Bucky Harris – “Three Wolves”

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Apparently, you should never judge a book by it’s cover. Really? As soon as I saw the artwork for this spiky slice of folk punk from Montreal’s Bucky Harris, I knew I’d like it. What I wasn’t expecting was to love it.

The first 3 songs zip past with total blood and thunder glory. The opening riff to “Disremember Me” gives way to a battery of frenetic drumming and distorted chords. Chest beating anthem, “The Vanishing Point” demonstrates the sheer power of Michael Wynands’ voice before “Like Scarecrows in a Storm” hits you with another emotional uppercut. With barely time to take a breath you are struck by how tight and impassioned the band is. Heart pounding drinking song “Ruckus” begs to be heard in a huddle of your best friends with beer spilling on your shoes.

“These Walls” is the first single and the album’s stand out song. It has a insistent chorus that’ll lodge in your brain like a tic in a dog’s back. If ever a song had the potential to push a band to the overground, then this is it. You’ll find yourself screaming the chorus whilst blinking back tears. There is a coarse street edge to the straight ahead punk songs that open up the album that mix the fury of The Sainte Catherine’s and the melody of The Lawrence Arms.The songs sound lived in and well hewn. They sound like they have already soundtracked many a drunken night and are hell bent on accompanying a few more. Then, suddenly, the album is given room to breath and it becomes evident just how special the band is.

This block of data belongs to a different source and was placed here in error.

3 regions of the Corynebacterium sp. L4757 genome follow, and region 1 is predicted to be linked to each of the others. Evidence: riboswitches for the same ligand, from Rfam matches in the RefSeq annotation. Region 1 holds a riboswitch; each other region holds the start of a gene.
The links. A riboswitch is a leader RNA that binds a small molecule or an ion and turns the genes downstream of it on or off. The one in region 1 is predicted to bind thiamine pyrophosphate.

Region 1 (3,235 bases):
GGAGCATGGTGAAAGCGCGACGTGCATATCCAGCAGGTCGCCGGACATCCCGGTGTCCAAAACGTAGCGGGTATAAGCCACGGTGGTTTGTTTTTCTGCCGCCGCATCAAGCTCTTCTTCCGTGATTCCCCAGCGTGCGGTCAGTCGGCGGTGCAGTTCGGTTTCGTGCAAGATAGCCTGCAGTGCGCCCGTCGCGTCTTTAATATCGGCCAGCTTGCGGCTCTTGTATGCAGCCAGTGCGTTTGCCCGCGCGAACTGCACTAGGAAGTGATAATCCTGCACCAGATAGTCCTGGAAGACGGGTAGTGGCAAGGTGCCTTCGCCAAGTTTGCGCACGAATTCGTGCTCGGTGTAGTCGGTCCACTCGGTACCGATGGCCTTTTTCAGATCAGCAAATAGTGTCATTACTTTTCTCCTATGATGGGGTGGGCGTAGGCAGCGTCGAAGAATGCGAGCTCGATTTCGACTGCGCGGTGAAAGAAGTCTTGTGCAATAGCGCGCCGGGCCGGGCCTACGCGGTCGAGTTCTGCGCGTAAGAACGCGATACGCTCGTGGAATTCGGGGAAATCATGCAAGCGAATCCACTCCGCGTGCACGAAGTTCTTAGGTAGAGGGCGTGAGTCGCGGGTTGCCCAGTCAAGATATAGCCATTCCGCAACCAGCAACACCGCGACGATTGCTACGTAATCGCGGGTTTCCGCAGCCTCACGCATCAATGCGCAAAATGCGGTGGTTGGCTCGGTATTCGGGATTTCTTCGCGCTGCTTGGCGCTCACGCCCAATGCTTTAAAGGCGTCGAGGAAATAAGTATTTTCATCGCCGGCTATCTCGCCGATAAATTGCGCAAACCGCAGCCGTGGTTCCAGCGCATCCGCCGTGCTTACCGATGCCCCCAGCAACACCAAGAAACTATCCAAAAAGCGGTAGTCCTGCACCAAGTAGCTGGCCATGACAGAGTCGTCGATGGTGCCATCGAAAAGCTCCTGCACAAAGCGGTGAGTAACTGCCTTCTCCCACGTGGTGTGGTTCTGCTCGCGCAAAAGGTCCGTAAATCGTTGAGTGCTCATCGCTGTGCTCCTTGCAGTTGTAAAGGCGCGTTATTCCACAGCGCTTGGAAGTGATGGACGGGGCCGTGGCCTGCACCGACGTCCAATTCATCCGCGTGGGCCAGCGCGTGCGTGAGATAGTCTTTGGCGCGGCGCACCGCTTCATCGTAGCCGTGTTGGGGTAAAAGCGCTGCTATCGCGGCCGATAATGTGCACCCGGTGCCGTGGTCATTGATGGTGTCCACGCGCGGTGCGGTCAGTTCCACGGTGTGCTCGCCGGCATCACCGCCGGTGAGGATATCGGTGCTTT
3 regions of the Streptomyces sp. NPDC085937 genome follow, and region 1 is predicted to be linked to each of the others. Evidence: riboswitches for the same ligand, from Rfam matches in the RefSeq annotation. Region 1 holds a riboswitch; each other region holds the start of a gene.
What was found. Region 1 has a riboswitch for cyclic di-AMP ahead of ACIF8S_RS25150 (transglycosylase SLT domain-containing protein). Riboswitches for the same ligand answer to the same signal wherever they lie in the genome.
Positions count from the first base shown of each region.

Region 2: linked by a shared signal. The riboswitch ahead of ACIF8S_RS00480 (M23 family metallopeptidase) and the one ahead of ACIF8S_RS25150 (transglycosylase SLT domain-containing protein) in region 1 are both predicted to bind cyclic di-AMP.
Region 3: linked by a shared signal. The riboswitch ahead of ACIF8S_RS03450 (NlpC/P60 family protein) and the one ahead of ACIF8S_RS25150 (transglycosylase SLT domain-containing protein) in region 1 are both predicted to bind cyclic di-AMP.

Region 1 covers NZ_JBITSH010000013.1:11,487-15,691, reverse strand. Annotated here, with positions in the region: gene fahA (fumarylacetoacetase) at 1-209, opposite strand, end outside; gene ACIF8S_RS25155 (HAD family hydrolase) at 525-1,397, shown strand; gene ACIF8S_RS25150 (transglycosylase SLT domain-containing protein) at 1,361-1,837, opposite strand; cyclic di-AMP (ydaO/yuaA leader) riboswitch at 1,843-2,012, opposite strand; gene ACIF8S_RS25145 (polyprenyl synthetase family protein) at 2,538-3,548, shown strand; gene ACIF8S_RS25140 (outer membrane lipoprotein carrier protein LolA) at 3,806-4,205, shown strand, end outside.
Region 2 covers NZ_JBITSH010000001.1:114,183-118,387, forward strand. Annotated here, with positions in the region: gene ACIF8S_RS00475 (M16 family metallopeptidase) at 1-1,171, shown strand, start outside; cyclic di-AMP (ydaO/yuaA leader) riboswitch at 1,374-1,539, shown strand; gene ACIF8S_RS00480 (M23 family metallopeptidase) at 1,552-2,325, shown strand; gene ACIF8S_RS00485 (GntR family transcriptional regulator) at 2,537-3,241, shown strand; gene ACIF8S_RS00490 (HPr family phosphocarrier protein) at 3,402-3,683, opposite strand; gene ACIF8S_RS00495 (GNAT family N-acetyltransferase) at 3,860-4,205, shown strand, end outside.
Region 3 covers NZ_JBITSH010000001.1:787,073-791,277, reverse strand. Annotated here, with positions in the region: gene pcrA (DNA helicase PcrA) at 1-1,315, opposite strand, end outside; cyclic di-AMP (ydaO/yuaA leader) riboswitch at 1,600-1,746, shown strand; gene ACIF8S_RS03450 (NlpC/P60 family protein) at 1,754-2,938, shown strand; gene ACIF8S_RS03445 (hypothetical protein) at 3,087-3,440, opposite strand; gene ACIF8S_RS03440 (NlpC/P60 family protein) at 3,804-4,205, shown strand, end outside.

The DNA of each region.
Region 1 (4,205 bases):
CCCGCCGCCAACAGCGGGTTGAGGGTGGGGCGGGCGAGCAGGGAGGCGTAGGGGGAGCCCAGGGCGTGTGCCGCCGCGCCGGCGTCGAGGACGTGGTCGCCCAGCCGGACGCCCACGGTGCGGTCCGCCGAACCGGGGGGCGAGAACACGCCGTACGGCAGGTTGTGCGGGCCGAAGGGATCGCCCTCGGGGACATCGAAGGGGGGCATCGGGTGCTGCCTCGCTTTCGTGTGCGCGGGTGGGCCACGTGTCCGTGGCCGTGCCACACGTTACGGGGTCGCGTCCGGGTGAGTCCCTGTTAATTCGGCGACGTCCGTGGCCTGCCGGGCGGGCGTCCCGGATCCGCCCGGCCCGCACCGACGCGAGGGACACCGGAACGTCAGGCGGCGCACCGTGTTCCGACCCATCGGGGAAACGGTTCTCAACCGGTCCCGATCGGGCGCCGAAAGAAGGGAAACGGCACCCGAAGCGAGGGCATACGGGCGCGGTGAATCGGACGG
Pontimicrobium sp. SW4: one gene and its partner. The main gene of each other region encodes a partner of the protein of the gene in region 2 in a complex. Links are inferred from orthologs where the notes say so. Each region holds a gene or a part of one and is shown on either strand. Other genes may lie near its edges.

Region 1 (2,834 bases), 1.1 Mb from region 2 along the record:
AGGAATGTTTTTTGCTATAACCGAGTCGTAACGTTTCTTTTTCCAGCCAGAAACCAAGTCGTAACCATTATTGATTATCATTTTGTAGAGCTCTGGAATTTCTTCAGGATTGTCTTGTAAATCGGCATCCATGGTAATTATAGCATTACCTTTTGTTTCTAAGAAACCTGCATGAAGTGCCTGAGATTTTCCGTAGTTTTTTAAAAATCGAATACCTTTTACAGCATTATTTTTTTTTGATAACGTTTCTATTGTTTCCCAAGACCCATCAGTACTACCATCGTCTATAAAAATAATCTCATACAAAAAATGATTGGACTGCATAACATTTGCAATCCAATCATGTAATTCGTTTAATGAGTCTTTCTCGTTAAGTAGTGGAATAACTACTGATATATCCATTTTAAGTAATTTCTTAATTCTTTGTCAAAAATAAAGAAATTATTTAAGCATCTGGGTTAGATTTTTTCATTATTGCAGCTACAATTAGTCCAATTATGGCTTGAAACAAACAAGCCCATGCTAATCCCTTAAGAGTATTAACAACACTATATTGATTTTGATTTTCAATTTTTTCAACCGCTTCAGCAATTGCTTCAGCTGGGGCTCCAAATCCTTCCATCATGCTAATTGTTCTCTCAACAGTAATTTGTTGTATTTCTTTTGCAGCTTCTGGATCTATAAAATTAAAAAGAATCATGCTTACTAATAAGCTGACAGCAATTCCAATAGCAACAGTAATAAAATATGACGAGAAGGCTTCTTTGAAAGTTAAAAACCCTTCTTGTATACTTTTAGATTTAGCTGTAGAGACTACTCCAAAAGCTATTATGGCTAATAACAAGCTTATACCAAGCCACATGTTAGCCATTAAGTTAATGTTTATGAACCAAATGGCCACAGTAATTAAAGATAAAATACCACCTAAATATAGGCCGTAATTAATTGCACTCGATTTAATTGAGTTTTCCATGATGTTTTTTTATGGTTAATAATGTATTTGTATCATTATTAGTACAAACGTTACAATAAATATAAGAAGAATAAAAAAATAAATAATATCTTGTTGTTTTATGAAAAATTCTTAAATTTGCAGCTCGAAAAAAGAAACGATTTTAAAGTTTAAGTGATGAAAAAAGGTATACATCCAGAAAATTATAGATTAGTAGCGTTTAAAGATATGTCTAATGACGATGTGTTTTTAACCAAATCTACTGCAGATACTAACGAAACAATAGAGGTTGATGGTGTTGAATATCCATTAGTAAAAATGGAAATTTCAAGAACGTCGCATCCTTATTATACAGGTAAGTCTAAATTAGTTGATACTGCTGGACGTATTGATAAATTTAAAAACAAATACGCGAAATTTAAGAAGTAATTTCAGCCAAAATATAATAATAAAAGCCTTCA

Skeletal song “Sleep” sees frontman Wynand accompanied by a fragile, gently strummed electric guitar until the band add some country flourishes that turn it into something quite beautiful. The slower pace continues into “Break Us Apart” before a furious drum assault propels the song into another wild anthem. The riff on “Decanter” struts to the front adding some hard rock menace before giving way to a magnificently emotive chorus. “Catacombs” adds a rootsy, Johnny Cash feel and adds further depth to the album. Shout along anthem “Wake up” closes the album with the sound of the whole band bellowing out a life-affirming chorus. You’ll find yourself bawling along long after the music stops.

Wynand’s voice is some weapon to have at your disposal. It has a powerful clarity to it that can both raise your fist in the air and bring a tear to your eye. In that way it recalls Laura Jane Grace’s most powerful performances. The wrought, heart on their sleeve lyrics are reminiscent of bands like the Gaslight Anthem but they are no less powerful because of it. He manages to voice the struggles and joys of life while still sounding fresh.

This is a roughly hewn diamond of an album. The band bring to mind Against Me! with the street smarts of Dead to Me with a touch of Gaslight Anthem’s freewheeling Americana. However, rather than ape them, they weave the punk, folk and country stylings to create something genuinely thrilling. This is an album that begs to soundtrack good times and heartbreak.

And I was also right about the cover.

4/5 Stars

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One Comment

  1. jessicacooper9/3/2016 8:07 AM | Permalink

    Well DOne

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